Can you imagine a more arcane and boring topic than accounts receivable? Unless you are the CFO, controller, chief accounting officer or treasurer of an organization, maybe not. Anecdotally, as it’s part of the trend to the digital transformation of all things in the department, there appears to be greater interest in this area of the Office of Finance. With populations locked down and the accounting staff unable to work in an office, the need to operate virtually has accelerated the application of technology to finance and accounting departments, which has been long overdue.
One of the oddities of corporate management is that, as a rule, nobody oversees managing profitability. CEOs are accountable for meeting company-wide financial targets and assign responsibility for achieving profitability levels to business unit owners across and down an organization. Sales quotas designed to achieve revenue goals are put in place, and budget owners have cost and margin objectives. But setting profitability objectives is not the same as managing profitability.
In preparing this research note I took the precaution of searching “value-based planning” to see what came up. Over the years, the term has been used in several contexts each with different shadings. By my definition it’s an approach to planning and budgeting that maximizes the long-term value of an organization by considering all its objectives – not just the financial targets. Value-based planning is a more effective management tool for executives because it defines objectives in terms of resources used and outcomes achieved, not just the financial outcome. Value-based planning is only possible when it is fully supported by the senior leadership team and only feasible using software that can integrate operational planning and financial budgeting.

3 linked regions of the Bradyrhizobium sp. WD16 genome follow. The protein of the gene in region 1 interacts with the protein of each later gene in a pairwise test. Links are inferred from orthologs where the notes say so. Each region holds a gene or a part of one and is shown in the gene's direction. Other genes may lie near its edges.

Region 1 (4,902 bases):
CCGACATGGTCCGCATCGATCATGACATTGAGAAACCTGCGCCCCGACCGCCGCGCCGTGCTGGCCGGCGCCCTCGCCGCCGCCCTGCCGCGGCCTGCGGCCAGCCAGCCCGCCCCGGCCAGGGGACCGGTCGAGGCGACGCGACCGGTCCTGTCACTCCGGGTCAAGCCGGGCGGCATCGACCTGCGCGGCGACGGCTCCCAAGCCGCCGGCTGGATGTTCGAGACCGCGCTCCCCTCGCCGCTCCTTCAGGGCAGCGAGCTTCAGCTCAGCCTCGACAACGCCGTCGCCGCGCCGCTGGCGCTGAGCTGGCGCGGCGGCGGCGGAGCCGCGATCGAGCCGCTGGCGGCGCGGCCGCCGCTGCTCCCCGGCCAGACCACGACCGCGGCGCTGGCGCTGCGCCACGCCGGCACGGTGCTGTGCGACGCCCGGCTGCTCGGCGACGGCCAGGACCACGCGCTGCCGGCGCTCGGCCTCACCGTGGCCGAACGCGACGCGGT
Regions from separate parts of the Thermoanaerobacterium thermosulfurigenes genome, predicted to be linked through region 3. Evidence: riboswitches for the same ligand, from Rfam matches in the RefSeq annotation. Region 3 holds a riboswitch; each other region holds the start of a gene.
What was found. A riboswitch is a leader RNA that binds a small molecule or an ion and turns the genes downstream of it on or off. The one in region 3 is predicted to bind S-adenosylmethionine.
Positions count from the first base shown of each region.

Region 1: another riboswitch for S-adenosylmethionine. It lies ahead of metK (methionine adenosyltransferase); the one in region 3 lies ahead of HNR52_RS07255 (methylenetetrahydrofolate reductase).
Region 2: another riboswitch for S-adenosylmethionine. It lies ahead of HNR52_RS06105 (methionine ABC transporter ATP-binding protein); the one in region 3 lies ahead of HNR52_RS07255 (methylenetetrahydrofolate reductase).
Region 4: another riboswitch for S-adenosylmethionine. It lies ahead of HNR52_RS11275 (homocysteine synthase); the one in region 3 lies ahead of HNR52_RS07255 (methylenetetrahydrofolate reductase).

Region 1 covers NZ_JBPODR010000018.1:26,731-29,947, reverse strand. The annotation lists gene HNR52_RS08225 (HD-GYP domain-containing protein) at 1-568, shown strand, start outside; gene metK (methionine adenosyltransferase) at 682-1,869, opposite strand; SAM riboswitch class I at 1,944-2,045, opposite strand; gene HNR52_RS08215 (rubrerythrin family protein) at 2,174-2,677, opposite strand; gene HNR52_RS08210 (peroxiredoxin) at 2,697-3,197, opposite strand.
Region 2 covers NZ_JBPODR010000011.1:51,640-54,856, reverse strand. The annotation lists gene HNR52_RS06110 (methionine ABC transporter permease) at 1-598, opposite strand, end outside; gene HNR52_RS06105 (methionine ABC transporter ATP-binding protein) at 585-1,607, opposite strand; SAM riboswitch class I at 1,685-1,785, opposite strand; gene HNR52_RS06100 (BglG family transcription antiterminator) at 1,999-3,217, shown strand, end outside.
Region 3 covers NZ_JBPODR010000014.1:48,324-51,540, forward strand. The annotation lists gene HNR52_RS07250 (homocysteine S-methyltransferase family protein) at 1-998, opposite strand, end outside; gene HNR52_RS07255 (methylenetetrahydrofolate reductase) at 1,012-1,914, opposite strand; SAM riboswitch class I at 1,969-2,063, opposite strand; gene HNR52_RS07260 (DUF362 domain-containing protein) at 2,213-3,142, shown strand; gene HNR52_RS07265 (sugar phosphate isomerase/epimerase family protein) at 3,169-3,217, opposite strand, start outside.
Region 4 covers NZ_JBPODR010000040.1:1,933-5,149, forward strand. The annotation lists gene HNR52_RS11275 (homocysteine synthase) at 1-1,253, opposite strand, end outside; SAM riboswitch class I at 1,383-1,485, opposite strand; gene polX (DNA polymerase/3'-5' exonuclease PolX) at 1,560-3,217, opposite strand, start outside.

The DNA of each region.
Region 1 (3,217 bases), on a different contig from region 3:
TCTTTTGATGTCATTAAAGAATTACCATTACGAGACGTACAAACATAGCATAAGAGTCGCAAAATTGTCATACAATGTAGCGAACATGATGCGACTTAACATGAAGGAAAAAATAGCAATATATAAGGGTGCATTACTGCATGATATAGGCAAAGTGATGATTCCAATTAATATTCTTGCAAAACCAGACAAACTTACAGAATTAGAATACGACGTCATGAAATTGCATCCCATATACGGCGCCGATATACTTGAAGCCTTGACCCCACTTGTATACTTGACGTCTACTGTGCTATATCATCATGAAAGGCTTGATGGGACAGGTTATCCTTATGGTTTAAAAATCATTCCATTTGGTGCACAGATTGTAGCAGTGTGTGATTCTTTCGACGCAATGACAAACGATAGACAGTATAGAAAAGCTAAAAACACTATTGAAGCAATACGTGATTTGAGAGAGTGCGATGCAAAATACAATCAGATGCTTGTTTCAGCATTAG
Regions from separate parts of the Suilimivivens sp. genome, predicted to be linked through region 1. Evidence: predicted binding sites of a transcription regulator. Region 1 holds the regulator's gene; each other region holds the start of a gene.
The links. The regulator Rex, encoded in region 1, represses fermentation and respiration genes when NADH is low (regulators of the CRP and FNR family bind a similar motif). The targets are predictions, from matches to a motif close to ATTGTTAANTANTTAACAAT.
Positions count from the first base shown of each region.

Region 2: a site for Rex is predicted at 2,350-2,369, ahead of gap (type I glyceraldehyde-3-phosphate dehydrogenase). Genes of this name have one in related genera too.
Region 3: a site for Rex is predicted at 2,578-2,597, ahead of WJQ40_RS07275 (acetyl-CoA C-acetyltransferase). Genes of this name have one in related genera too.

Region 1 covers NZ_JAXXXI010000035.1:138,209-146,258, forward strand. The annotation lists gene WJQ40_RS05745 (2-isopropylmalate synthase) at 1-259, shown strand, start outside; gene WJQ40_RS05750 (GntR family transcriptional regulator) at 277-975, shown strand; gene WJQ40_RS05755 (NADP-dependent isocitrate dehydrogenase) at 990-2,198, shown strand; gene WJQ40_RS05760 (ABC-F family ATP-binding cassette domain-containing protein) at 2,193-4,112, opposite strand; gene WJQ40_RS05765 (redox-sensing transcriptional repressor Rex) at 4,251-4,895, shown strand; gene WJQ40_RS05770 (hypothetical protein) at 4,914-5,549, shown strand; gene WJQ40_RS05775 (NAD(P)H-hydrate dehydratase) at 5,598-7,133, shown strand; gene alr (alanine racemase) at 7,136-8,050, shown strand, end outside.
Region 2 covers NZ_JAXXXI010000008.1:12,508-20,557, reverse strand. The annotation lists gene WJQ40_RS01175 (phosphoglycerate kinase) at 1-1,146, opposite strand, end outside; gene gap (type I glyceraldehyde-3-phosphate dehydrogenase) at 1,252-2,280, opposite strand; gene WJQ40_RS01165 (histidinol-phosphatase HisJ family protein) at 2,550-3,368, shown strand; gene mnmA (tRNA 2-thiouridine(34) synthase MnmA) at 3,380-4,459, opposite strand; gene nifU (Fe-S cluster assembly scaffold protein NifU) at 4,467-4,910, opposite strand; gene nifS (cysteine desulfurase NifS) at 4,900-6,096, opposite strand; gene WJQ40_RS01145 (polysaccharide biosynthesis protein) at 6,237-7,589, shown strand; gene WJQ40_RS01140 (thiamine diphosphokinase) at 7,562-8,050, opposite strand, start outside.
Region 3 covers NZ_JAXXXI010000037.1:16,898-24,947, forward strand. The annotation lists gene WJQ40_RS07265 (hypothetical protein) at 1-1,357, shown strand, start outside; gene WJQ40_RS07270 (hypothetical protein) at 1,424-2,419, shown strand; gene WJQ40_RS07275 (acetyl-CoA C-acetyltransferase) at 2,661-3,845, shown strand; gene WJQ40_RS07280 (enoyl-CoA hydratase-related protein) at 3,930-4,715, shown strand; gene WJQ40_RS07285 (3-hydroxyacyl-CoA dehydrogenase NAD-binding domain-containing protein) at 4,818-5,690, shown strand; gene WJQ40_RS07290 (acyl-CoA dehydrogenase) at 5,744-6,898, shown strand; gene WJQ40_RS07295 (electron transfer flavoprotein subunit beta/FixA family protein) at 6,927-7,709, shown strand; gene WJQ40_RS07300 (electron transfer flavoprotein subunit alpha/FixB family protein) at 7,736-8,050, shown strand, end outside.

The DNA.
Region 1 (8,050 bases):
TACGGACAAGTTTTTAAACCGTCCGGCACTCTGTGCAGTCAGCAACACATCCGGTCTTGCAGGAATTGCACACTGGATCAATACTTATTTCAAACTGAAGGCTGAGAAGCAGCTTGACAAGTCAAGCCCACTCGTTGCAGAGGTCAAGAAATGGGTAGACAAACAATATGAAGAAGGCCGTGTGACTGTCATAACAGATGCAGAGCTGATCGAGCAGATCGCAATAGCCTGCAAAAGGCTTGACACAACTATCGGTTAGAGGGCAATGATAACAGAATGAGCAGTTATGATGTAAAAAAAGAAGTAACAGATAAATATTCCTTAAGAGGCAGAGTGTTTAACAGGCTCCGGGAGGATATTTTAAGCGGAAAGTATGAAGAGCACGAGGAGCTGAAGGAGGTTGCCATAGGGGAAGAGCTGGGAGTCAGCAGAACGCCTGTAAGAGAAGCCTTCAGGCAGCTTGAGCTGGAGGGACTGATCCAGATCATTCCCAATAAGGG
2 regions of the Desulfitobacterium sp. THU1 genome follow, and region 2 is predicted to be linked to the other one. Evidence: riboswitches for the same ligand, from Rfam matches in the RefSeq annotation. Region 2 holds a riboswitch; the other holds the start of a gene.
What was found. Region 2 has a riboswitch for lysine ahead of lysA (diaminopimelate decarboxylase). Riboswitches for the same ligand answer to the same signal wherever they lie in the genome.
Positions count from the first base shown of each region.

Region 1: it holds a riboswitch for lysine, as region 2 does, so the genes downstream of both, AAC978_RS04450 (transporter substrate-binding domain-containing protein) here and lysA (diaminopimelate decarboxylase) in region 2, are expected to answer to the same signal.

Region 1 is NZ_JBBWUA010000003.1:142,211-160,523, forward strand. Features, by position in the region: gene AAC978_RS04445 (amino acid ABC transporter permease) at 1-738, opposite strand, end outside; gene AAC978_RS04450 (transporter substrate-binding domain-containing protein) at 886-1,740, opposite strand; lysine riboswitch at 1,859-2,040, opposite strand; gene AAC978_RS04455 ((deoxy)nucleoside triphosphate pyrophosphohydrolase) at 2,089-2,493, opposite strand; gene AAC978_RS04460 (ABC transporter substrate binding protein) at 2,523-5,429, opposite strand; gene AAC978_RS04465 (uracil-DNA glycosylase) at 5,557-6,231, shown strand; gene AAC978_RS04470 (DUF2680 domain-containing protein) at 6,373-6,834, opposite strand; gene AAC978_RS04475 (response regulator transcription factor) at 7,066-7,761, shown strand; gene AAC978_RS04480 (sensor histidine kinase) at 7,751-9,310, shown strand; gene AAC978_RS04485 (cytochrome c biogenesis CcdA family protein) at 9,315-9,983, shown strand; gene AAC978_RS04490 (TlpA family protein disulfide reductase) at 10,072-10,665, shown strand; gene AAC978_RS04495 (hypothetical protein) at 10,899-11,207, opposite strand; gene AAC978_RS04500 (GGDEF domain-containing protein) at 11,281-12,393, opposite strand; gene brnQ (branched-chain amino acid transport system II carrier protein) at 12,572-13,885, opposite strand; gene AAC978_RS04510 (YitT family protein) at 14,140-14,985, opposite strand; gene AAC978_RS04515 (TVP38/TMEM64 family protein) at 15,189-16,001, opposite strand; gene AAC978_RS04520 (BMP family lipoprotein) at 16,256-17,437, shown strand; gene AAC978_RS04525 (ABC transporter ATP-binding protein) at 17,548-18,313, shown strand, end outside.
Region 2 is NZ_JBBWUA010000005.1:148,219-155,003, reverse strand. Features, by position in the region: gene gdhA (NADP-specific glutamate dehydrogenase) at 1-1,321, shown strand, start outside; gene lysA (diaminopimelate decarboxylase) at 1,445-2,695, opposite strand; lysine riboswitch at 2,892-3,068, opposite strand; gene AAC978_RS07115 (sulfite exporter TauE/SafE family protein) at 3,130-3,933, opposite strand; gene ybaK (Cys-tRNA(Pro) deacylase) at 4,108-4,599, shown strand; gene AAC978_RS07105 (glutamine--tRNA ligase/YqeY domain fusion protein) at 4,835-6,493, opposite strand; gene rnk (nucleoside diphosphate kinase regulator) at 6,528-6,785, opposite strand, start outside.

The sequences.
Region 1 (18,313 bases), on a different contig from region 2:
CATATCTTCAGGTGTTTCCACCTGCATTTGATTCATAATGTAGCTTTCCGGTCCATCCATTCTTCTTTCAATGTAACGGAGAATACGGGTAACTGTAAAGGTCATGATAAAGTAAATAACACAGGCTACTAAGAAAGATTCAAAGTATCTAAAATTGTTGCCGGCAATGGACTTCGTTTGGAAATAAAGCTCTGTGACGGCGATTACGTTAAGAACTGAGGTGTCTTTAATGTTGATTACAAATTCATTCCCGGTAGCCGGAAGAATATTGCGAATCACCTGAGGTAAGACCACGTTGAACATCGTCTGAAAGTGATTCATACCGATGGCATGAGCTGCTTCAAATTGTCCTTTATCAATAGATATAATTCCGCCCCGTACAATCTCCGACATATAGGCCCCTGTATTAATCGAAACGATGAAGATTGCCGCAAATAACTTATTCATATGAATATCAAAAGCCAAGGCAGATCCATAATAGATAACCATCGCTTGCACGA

Enterprise resource planning (ERP) systems are central to nearly every organization’s management of operational and financial business processes. They are essential to the smooth functioning of an organization’s record keeping, accounting and finance tasks. In manufacturing and distribution, ERP manages inventory and logistics. Some ERP software vendors incorporate an extended set of capabilities that include managing human resources as well as supply chains and logistics. In the 2020s, technology will drive fundamental change in how ERP systems operate and how companies use the software.
An important recent development in software designed for the Office of Finance is the addition of what we’re calling a data aggregation device (DAD) for analytical applications. A DAD automates the collection of data from disparate sources using, for example, application programming interfaces (APIs) and robotic process automation (RPA). With a DAD, users of the analytical application have immediate access to a much broader data set; one that incorporates operational as well as financial data from internal and external sources. The larger data set enables a much more expansive set of analyses than has been feasible in the past because the process of acquiring the data is automated, and the data aggregation is handled in a controlled manner. This control means that data in the system is authoritative, accurate, consistent, complete and secure. The difference between a DAD and a finance data mart is that the former is prebuilt for the specific application, and therefore eliminates this source of implementation costs and offers faster time to value.